Tuesday, October 12, 2021

[TORONTO] New York Junior


It didn’t help that almost everyone I talked to referred to Toronto as mini–New York. I mean, I love New York because of its international vibe and Broadway. Sans Broadway, though, will I just be disappointed if it’s going to be New York Junior? Apparently not. Apparently, the big city boy in me still reigns supreme. As I headed out of Union Station and looked around to see the deluge of skyscrapers all around me, I thought Toronto and I would get along quite well. And so, we did.


Or perhaps I’m just easily impressed by urban jungles made of concrete and glass. I don’t know. I always complain about the big city life and how busy everything all is, but every time I get out and choose to live the quiet and peaceful life, I just end up missing the organized chaos of the big city even more. I guess that’s why I easily felt at home in Toronto despite the very highly urbanized setup. I don’t need it to be different from any other big metropolis, I just need it to be the same.


And so do not expect any new information in this particular blog entry for this will all be a Toronto skyline appreciation thread, a collection of photos of high-rise buildings that give the city its identity. As Megabus was entering the city, that tower has already been stalking us from the background as we rounded every corner. It’s called CN Tower, apparently, an observation tower with a restaurant and EdgeWalk for those with an adventurous side. My adventurous side has been sedated by my sleepy and tired self for a long time now, so I didn’t even bother approaching that tower. Taking photos from afar already sufficed.


What followed were more buildings made of glass, amusingly reflecting all the buildings around them as if you were in some kind of mirror maze. The grid system made downtown easier to navigate, and with tourist maps at almost every block, it wasn’t hard to select which particular attraction you’ll like to visit next. Since I was famished, exhausted, and operating on a reverse body clock due to work, I decided to have a big lunch at Kellys Landing right across Union Station before venturing out to my Airbnb place at Trinity-Bellwoods.


More sightseeing came the next day starting at the two city halls: the new one with the name TORONTO emblazoned right next to the fountain, which I believe becomes an ice-skating rink during winter; as well as the old one right across the street which is of a more traditional architectural style. There’s your selfie spot right there. Choose from either city hall and you won’t be disappointed, although the new one has the city label right there as extra info for your photo.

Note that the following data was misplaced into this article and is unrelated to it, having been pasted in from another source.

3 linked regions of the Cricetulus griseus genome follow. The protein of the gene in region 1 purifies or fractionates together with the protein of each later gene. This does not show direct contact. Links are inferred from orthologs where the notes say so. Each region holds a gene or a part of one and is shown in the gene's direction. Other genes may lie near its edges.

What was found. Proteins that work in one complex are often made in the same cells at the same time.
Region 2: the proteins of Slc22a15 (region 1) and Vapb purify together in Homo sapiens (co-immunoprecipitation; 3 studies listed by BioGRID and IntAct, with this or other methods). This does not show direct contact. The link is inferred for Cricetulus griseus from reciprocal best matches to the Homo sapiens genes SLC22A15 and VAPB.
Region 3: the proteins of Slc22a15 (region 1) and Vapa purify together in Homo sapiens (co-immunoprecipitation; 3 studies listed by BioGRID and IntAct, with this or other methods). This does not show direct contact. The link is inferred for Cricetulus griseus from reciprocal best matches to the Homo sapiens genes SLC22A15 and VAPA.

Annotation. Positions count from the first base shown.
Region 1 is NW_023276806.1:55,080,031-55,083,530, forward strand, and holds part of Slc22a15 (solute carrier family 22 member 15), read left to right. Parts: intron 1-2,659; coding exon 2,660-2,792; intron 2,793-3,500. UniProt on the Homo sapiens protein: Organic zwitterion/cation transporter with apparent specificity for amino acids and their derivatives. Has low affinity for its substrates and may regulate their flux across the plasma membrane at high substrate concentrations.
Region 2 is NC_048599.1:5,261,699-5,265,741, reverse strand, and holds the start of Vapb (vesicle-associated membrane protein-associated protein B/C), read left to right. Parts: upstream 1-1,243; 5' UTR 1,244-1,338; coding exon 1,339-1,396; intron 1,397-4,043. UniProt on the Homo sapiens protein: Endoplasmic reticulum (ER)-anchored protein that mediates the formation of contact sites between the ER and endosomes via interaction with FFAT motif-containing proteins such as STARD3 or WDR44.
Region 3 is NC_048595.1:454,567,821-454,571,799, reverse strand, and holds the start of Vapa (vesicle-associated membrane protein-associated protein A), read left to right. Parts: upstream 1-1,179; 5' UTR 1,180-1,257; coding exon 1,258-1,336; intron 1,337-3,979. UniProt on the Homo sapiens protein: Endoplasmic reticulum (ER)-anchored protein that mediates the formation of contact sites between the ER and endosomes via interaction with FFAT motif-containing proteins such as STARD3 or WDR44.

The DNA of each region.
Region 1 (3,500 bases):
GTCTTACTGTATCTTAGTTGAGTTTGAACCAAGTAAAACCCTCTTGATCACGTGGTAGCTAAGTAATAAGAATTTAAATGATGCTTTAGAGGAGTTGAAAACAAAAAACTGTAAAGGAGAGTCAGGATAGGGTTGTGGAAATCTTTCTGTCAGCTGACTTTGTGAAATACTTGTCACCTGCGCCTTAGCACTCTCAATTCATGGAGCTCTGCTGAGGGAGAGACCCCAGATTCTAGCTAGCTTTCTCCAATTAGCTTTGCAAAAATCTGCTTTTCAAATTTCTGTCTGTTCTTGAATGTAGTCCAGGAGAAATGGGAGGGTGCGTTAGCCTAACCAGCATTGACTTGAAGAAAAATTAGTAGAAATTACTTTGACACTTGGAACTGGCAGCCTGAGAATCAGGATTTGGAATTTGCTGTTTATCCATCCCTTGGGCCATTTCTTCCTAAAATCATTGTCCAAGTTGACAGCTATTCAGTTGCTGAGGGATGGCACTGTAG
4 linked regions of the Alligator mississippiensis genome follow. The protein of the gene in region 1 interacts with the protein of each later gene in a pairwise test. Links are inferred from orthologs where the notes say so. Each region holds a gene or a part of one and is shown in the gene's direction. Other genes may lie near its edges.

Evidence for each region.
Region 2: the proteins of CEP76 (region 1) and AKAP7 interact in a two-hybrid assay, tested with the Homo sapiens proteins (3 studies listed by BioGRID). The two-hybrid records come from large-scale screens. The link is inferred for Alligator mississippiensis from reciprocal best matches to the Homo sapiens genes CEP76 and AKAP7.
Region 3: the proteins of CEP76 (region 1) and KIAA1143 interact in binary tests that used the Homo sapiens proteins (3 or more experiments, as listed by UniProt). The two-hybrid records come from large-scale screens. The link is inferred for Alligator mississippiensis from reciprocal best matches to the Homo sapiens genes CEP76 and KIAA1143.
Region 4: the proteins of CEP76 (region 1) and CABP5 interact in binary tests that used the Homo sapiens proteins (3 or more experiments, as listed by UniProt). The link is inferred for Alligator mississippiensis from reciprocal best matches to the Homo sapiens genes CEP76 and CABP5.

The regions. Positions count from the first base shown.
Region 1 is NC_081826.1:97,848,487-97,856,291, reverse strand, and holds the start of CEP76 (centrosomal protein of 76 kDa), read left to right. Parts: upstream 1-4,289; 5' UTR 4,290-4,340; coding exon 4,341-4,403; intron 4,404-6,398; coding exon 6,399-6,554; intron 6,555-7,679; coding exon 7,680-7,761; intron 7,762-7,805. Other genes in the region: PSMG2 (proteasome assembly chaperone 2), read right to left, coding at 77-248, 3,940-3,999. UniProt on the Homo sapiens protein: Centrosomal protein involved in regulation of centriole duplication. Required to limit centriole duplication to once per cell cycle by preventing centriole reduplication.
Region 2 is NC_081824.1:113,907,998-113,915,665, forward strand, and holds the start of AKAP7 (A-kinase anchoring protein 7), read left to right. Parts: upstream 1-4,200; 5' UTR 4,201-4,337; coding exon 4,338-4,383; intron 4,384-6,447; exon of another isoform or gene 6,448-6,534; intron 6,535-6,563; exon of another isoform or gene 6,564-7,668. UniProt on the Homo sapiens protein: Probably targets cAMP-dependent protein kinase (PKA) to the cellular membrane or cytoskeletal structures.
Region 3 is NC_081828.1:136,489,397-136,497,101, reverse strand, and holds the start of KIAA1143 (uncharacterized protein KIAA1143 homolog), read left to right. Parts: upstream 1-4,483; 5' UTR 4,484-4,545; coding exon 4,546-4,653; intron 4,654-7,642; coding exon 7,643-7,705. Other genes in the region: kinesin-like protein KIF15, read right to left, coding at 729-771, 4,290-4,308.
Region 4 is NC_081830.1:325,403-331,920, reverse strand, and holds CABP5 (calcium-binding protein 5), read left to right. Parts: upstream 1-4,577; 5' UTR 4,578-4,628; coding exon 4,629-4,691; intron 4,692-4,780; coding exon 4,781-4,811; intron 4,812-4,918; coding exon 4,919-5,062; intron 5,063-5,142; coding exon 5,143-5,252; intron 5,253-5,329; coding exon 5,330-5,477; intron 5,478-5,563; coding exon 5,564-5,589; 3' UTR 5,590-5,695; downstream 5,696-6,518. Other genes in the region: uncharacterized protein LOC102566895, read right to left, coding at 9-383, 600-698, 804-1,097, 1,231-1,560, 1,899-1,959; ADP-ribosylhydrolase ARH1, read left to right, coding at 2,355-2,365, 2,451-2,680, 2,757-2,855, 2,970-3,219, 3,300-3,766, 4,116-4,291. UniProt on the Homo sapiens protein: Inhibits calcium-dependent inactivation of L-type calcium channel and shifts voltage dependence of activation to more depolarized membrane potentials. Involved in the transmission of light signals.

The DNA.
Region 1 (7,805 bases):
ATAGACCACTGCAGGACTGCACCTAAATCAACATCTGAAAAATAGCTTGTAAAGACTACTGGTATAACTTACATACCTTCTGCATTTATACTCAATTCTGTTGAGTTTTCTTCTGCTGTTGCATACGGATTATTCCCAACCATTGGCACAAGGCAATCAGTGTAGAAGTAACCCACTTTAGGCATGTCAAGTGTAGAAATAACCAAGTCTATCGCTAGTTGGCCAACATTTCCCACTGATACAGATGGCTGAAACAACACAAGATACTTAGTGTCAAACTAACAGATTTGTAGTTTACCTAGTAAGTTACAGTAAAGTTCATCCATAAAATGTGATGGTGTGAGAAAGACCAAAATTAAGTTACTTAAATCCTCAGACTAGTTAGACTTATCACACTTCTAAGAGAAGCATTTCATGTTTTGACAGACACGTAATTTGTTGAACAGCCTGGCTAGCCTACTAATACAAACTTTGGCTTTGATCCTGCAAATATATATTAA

Malling came next after my perpetual search for rice which took me to the food court of Eaton Center. Shopping was not on the itinerary, however, so I got out of there as soon as my stomach was full. Old Toronto was just at the corner with a cathedral and a marketplace that took me just a few minutes to check out. I guess I just enjoyed the view more outside as well as the bipolar weather. The sun was shining brightly but the breeze was cold. It was a never-ending game of putting on the jacket just to take it off again.


Harbourfront was last on my itinerary, but I had to cut it short because I wasn’t that impressed, at least compared to Victoria’s and Québec’s. Nonetheless, Toronto has no shortage of bayfront chill spots where you can just relax and watch people. You can also hop on a ferry for a cruise visiting Toronto’s islands. I was surprised that Toronto City Airport is actually on one of those islands just right next to downtown! It beats going all the way to Mississauga to catch a flight out of Toronto Pearson, but then again, the journey only takes 25 minutes on the UP Express.


Overall, I was impressed with Toronto and it surprised me more than anyone that it zoomed right to the top of my Top Canadian Cities list, easily overtaking Montréal and Vancouver. Should I decide to move to Canada, Toronto will give those other two cities some legit competition as to where to relocate, to be honest.

[TORONTO] New York Junior

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